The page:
Democracy good for economic growth and development – A Norwegian study
Sunday, 25 September 2011
Democracy is a clear winner when it comes to the macro economic tool that can lead to sustained economic growth and development. A clear distinction is seemed where poorer countries and the third world all bask in dictatorship of some sort.
Norwegian researcher, Carl Henrik Knutsen of the department of political science at the University of Oslo, clearly show this is various forms of studies he has carried out for years presented in his PhD thesis.
Knutsen has looked into over 150 countries for a period of 180 years. The result shows that democratically governed states have better growth than dictatorships - specifically 1 to 1.5 percentage point higher GDP per person per year.
Talking to the Norwegian newspaper, Aftonposten, the researcher point to that much of the growth is because democracies have freedoms which allow people to think freely and challenge things they feel don’t work.
They do so and also propose things they feel work better. As such there are higher rate of technological development. There is also a significant bout of transparency which provides better opportunities for free discussion and debate, making it easier to identify problems in economic policy.
AdvertisementAlso education and protection of property rights affects growth - to democracies favour:
“If you are not sure you can keep your investment in two years because the political parties would use half of it - then you will be less willing to invest. It is much safer to invest in a democracy, something that also affects the growth of the economy,” said Carl Henrik Knutsen.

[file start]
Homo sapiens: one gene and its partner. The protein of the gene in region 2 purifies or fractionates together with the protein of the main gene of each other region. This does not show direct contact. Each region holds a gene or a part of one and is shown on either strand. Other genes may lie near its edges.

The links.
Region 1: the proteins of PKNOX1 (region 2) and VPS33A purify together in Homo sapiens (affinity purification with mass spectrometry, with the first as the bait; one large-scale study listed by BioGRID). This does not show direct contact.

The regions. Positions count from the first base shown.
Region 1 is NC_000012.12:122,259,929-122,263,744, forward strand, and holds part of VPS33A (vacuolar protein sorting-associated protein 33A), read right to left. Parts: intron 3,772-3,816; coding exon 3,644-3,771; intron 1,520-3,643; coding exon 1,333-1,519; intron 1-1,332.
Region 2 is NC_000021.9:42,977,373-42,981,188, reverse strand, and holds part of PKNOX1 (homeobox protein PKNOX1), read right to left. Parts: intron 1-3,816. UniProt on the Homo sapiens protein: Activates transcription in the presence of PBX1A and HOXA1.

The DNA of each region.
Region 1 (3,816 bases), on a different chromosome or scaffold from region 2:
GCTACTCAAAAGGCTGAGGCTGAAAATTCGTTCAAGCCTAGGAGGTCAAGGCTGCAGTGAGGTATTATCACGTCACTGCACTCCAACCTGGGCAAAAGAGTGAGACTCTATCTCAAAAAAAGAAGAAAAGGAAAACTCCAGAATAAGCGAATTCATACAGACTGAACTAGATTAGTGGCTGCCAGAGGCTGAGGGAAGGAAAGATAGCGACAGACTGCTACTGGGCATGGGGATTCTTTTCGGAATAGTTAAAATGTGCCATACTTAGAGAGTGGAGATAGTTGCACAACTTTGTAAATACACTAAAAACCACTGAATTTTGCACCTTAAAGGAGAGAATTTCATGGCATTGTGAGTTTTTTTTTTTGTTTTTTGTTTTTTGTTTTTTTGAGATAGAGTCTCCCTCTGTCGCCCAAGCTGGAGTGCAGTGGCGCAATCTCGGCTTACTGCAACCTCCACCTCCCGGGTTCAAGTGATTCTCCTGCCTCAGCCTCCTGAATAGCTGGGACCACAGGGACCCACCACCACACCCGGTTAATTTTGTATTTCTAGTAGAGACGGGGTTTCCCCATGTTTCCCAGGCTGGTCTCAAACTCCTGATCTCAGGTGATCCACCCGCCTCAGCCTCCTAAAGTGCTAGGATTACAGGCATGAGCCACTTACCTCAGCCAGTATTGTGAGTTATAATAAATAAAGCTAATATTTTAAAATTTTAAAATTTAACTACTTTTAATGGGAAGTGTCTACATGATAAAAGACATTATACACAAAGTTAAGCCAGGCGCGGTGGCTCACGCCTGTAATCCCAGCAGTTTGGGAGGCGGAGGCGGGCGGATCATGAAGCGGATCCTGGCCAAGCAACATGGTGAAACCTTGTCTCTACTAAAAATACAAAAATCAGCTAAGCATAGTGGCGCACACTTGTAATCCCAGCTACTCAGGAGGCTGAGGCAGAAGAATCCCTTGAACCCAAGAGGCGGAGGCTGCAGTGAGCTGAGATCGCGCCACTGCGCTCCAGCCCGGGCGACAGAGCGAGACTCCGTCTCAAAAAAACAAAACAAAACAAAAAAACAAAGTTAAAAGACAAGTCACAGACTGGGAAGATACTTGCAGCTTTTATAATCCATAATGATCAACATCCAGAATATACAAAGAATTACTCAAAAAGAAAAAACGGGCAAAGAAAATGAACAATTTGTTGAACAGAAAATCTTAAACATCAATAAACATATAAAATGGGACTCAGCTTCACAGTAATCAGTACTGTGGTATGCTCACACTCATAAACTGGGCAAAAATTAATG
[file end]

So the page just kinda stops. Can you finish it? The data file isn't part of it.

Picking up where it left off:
In the study Knutsen takes into account several factors, including the country's political history, and the population's income in the year in which research is based on. The result is a triumph for democracies.
“The safest system is democracy. There is rarely a negative growth over time, as is the case in many dictatorships,” he notes.
However, he points out that the differences vary widely between dictatorships.
“The threat against the country is crucial. If you fear that a neighbouring country could invade, you may want to upgrade the industry, which affects growth positively.” Some examples are South Korea and Taiwan.
In Africa, civil strife is common. In such cases, it affects the growth in a negative way as soon as the dictator is pushed aside.
“Mobutu in Zaire bragged about not having built a single road in order to prevent guerrillas to enter the capital,” exemplifies Knutsen.
Economics Professor, Ola Grytten, at the Norwegian School of Economics is surprised about Knutsen conclusions, not over the benefits of democracy - but by how much the form of government actually believed to affect economic development.
According to him, the annual economic growth in the Western world each year has remained around 2 percent of GDP per person - why the figures Knutsen presents may be considered high.
“If his results are correct, democracy is central to economic growth.”
By Scancomark.se Team
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Richest countries in the world
||GDP per head US$
||United Arab Emirates